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Commercial airlines fail to satisfy executive travelers

Air charter companies see increase in business

Heading into 2011 business travel is leading the revival of the aviation industry but commercial airlines are not returning the favor. Route cancellations and seat cuts are leaving executive travelers in the lurch and searching for alternative options. According to Air Partner, this is fueling a rebound in private aviation as air charter emerges as the unlikely winner.

Route cuts and premium seat reductions by commercial airlines are leading many business travelers to turn to the unlikely private air charter for their business travel needs.

Starting in 2008, major commercial airlines canceled flights to nearly 100 communities across the United States. Southwest Airlines has canceled 3.4% of its scheduled departure routes out of Dallas heading into fall of 2010. Mergers such as those between Continental Airlines and United Airlines further eliminate routes as the United inherits Continental’s routes. Now instead of two major carriers going from Boston to LA, there is only one.

Airlines are expanding their Economy classes and now some of them are adding a Premium Economy seating class in lieu of traditional first class. For example, United Airlines eliminated 20% of its international first class seat count in 2009 and has further chopped up its first class seats in favor of adding the Premium Economy class. This is causing a limited availability and increased competition for premium business and first class seats.

Commercial aviation is finally making a profit in the wake of the recession but airlines are hesitant to add back routes or first class seating that had been previously removed. According to a report by IATA, demand has shifted with leisure and business travel on the rise at a flight traffic growth of 11% in the month of September, but rather than reinstall more first class seats, they continue to be eliminated. First class passengers and business travelers are finding that the convenience they once experienced flying commercially has disappeared.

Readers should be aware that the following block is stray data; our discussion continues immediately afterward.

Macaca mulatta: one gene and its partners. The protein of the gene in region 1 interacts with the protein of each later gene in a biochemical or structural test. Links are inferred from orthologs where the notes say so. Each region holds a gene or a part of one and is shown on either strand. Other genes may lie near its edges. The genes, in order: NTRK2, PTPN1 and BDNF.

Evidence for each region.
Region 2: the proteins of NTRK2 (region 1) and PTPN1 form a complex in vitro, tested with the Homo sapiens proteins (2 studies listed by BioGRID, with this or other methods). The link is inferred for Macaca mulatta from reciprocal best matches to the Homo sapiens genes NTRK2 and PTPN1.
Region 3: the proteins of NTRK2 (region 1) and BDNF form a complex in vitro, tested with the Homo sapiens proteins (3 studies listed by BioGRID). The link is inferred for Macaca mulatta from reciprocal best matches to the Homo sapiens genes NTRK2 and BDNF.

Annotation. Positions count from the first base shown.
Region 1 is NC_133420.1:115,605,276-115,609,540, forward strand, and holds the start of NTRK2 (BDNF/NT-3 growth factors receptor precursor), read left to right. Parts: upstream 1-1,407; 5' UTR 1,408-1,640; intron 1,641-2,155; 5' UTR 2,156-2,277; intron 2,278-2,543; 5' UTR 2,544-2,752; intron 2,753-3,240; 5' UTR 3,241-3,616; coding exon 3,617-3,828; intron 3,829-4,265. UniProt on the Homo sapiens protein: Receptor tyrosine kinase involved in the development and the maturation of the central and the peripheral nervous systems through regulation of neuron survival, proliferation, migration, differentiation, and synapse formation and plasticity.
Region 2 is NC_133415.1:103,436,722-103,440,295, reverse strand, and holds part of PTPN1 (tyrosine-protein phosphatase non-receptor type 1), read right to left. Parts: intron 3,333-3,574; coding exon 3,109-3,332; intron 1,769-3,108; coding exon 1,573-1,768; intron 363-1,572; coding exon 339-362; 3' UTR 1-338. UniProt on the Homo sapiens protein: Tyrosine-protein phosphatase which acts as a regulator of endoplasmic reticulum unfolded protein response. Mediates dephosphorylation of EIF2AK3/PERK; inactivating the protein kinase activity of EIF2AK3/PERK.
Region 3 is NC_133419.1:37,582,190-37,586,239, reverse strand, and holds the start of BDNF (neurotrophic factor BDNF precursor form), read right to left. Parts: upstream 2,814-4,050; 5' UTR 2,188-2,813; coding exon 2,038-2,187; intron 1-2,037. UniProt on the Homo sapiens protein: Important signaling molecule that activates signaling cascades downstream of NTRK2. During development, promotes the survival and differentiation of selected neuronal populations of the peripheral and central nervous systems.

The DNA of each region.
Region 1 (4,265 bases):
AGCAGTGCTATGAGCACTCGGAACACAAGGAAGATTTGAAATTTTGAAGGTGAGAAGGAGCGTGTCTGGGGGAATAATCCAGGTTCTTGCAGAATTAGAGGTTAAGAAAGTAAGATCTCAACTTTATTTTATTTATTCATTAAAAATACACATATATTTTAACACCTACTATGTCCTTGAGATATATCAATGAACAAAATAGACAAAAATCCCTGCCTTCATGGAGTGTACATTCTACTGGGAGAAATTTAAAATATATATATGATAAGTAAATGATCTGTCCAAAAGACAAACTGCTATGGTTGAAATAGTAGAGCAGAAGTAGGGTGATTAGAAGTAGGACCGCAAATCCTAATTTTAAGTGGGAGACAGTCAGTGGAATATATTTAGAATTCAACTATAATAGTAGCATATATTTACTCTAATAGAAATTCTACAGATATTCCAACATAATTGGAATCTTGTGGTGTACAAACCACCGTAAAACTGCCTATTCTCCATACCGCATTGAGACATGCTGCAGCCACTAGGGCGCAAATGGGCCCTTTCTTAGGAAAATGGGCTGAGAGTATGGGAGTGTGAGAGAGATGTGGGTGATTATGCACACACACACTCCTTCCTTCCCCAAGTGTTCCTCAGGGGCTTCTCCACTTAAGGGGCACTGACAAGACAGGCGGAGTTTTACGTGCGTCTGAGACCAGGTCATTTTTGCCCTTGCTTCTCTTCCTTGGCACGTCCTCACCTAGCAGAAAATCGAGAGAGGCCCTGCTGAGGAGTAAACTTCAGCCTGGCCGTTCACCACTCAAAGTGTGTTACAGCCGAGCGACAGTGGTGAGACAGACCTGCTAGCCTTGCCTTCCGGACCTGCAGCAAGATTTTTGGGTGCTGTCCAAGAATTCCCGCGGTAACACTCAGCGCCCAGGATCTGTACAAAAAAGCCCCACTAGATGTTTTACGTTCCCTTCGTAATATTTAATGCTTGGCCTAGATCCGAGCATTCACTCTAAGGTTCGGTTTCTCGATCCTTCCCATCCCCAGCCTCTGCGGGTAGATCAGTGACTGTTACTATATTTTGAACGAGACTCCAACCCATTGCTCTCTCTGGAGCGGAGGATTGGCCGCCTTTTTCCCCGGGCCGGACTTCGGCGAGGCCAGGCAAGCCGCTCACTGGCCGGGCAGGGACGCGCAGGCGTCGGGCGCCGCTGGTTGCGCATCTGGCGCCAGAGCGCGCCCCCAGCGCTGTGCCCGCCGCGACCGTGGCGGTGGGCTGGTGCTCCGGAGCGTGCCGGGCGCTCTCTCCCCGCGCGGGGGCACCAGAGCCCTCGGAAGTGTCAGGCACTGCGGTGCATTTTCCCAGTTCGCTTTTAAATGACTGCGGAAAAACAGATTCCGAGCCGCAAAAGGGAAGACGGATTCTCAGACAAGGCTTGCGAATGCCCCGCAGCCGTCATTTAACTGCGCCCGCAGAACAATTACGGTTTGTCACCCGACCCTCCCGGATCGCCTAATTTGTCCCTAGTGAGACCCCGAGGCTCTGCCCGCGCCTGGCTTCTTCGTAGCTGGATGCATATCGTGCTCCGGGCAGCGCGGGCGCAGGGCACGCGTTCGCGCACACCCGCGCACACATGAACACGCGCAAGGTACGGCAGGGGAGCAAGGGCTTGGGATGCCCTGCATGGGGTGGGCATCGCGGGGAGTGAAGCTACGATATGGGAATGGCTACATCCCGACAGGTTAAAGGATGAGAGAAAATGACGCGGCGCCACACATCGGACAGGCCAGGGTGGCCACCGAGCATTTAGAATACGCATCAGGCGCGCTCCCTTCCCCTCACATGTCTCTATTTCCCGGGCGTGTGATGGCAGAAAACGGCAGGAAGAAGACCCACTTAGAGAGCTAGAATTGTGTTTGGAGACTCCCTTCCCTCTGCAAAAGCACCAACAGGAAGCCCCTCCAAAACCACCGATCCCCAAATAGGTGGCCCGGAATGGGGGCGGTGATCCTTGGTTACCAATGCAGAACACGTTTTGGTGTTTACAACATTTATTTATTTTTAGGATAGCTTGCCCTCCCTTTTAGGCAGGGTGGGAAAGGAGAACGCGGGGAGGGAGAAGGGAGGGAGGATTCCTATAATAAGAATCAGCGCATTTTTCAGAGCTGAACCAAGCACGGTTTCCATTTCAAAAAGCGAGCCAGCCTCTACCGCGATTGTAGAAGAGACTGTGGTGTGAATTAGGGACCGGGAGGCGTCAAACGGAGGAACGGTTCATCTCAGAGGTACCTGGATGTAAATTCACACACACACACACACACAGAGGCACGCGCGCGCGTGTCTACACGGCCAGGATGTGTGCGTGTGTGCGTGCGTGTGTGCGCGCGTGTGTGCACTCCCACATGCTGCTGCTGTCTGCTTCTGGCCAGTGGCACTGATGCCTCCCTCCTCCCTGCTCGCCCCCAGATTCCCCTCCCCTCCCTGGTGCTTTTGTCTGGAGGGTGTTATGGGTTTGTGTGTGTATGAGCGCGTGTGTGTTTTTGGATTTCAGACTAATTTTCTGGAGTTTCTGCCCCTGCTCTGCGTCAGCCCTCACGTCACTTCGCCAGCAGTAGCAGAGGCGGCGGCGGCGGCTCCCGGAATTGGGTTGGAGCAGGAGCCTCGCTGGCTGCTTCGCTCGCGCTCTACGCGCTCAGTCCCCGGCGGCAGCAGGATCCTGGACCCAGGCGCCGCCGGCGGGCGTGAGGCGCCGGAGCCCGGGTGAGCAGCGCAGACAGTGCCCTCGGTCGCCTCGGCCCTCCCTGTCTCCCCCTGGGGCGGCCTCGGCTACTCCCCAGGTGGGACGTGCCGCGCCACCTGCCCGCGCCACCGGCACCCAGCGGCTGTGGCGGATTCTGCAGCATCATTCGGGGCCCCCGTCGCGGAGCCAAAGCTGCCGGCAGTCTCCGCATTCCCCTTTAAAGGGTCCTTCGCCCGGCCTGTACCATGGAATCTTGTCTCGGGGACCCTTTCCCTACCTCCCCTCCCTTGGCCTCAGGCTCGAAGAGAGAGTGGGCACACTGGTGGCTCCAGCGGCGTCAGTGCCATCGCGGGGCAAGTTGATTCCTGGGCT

Air charter is able to fully accommodate the first class passenger in ways that commercial airlines are no longer able, namely convenience, flexibility, and the ability to arrive at any remote destination. There are roughly 5,000 public use airports in this country. Commercial airlines use about 500 of them whereas private air charter can get to all 5,000.

Private jet use is up 12.1% so far this year according to Aviation International News. Air Partner, a global leader in private aviation has seen a rise in shares 18.7% since September. What’s more, a surplus of business jets in the market has brought costs down and has lowered the barrier for many first class passengers to afford private air charter. This can make it an economical choice, particularly for businesses sending a team of employees on the road.

“This really is the perfect storm for air charter,” says Phil Mathews, president of Air Partner, “ the continuing difficulties faced by executive travelers who fly commercially only adds to the value of private aviation.”

Where first class is being relinquished by commercial airlines, private jets are scooping up those customers and becoming, essentially, the ‘new first class.’

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Theodore is the Co-Founder and Managing Editor of TravelDailyNews Media Network; his responsibilities include business development and planning for TravelDailyNews long-term opportunities.